That balancing act — revering and defending the fallen man while shrugging off his judgment about who should carry on his life's work — was performed throughout Detroit's African American political world this week. As smooth as the 88-year-old Conyers hoped his succession would be, his departure creates a once-in-a-half-century vacancy for, as Gaddis put it on the air, "an overcrowded field of opportunists who have been waiting for the congressman to retire or die."
That field may or may not include Conyers's son; he's yet to declare his candidacy and has been slammed with news of an arrest connected to an alleged domestic assault earlier this year in Los Angeles. But even before Conyers's announcement on Gaddis's program Tuesday, another relative — state Sen. Ian Conyers, the congressman's 29-year-old great-nephew — announced his own candidacy. And state Sen. Coleman Young II, son of Detroit's first black mayor but fresh off being clobbered by incumbent Mayor Mike Duggan last month, declared his bid Friday.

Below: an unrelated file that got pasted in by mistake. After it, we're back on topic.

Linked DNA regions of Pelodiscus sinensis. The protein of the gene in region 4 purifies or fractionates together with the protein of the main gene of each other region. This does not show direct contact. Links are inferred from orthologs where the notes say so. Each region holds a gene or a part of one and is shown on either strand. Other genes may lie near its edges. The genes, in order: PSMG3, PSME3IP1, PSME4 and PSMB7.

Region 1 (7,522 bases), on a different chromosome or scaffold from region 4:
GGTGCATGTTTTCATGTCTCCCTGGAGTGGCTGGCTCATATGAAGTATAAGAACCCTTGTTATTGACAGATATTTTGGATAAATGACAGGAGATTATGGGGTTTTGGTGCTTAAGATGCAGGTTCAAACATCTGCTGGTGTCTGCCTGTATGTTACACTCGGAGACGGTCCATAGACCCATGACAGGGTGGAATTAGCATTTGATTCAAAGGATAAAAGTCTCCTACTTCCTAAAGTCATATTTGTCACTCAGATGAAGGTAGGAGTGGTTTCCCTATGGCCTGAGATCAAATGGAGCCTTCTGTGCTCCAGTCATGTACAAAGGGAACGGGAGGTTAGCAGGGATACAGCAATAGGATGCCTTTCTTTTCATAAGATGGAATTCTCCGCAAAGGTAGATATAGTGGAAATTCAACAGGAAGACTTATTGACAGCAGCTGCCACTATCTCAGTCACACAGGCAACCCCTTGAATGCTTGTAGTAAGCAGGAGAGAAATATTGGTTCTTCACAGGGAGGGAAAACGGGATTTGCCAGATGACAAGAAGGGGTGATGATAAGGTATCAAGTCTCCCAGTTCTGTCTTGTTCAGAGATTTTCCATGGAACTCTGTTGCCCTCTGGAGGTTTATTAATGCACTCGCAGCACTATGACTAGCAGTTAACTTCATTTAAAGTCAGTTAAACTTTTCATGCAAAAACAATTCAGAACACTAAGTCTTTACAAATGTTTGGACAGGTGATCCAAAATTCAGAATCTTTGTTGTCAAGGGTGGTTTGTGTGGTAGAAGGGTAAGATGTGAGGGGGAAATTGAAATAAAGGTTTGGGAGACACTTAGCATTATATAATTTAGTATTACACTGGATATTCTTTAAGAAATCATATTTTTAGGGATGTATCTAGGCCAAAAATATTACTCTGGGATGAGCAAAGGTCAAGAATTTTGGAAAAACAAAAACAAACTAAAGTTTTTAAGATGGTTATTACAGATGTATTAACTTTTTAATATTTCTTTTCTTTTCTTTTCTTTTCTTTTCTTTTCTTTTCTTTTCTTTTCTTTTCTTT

The campaign promises to be brutal — and long. Michigan Gov. Rick Snyder, a Republican, announced Friday he would leave Conyers's seat vacant until the already-scheduled November 2018 election "to reduce the financial burden on local taxpayers." Under state law, he could have scheduled a special election as soon as May. The decision aligns with the recommendation of the district's Democratic chairman, Jonathan Kinloch.
"To have a congressional seat open for the first time in a half-century, that's going to uncork an awful lot of ambition in southeast Michigan," said Susan Demas, editor of Inside Michigan Politics.
Perhaps, but Conyers's hopes for a political dynasty won't come easy, especially with the family divided as to who the heir apparent should be. Conyers III, who said he was unexpectedly thrust into the spotlight by his father, is a political unknown who told the Detroit News on Thursday that he remains unsure about a run and will decide next month. Conyers III describes himself online as a hedge fund manager who lives in Detroit and Los Angeles.